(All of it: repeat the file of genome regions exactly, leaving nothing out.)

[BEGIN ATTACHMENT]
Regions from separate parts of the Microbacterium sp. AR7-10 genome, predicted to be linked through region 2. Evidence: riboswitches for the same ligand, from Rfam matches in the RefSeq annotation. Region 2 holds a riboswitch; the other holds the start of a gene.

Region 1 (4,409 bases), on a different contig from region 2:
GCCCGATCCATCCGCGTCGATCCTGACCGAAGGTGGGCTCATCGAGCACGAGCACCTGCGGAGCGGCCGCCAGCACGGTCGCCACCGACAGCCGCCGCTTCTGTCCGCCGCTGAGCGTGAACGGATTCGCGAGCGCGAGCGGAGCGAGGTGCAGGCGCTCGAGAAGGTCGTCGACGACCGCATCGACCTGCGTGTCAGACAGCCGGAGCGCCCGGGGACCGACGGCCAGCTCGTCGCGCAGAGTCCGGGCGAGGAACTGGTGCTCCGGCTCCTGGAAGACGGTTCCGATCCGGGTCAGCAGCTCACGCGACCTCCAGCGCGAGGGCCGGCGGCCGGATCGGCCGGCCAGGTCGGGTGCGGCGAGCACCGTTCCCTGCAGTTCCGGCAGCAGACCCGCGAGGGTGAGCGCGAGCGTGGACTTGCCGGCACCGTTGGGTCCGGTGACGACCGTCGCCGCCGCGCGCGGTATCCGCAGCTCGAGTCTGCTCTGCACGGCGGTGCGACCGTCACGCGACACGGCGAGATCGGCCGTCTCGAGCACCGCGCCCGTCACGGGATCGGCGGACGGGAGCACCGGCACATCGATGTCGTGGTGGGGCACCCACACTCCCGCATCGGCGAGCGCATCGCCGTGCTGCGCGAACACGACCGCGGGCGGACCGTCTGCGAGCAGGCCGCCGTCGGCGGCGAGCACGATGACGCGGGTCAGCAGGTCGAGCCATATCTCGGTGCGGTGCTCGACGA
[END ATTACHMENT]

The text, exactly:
Regions from separate parts of the Microbacterium sp. AR7-10 genome, predicted to be linked through region 2. Evidence: riboswitches for the same ligand, from Rfam matches in the RefSeq annotation. Region 2 holds a riboswitch; the other holds the start of a gene.

Region 1 (4,409 bases), on a different contig from region 2:
GCCCGATCCATCCGCGTCGATCCTGACCGAAGGTGGGCTCATCGAGCACGAGCACCTGCGGAGCGGCCGCCAGCACGGTCGCCACCGACAGCCGCCGCTTCTGTCCGCCGCTGAGCGTGAACGGATTCGCGAGCGCGAGCGGAGCGAGGTGCAGGCGCTCGAGAAGGTCGTCGACGACCGCATCGACCTGCGTGTCAGACAGCCGGAGCGCCCGGGGACCGACGGCCAGCTCGTCGCGCAGAGTCCGGGCGAGGAACTGGTGCTCCGGCTCCTGGAAGACGGTTCCGATCCGGGTCAGCAGCTCACGCGACCTCCAGCGCGAGGGCCGGCGGCCGGATCGGCCGGCCAGGTCGGGTGCGGCGAGCACCGTTCCCTGCAGTTCCGGCAGCAGACCCGCGAGGGTGAGCGCGAGCGTGGACTTGCCGGCACCGTTGGGTCCGGTGACGACCGTCGCCGCCGCGCGCGGTATCCGCAGCTCGAGTCTGCTCTGCACGGCGGTGCGACCGTCACGCGACACGGCGAGATCGGCCGTCTCGAGCACCGCGCCCGTCACGGGATCGGCGGACGGGAGCACCGGCACATCGATGTCGTGGTGGGGCACCCACACTCCCGCATCGGCGAGCGCATCGCCGTGCTGCGCGAACACGACCGCGGGCGGACCGTCTGCGAGCAGGCCGCCGTCGGCGGCGAGCACGATGACGCGGGTCAGCAGGTCGAGCCATATCTCGGTGCGGTGCTCGACGA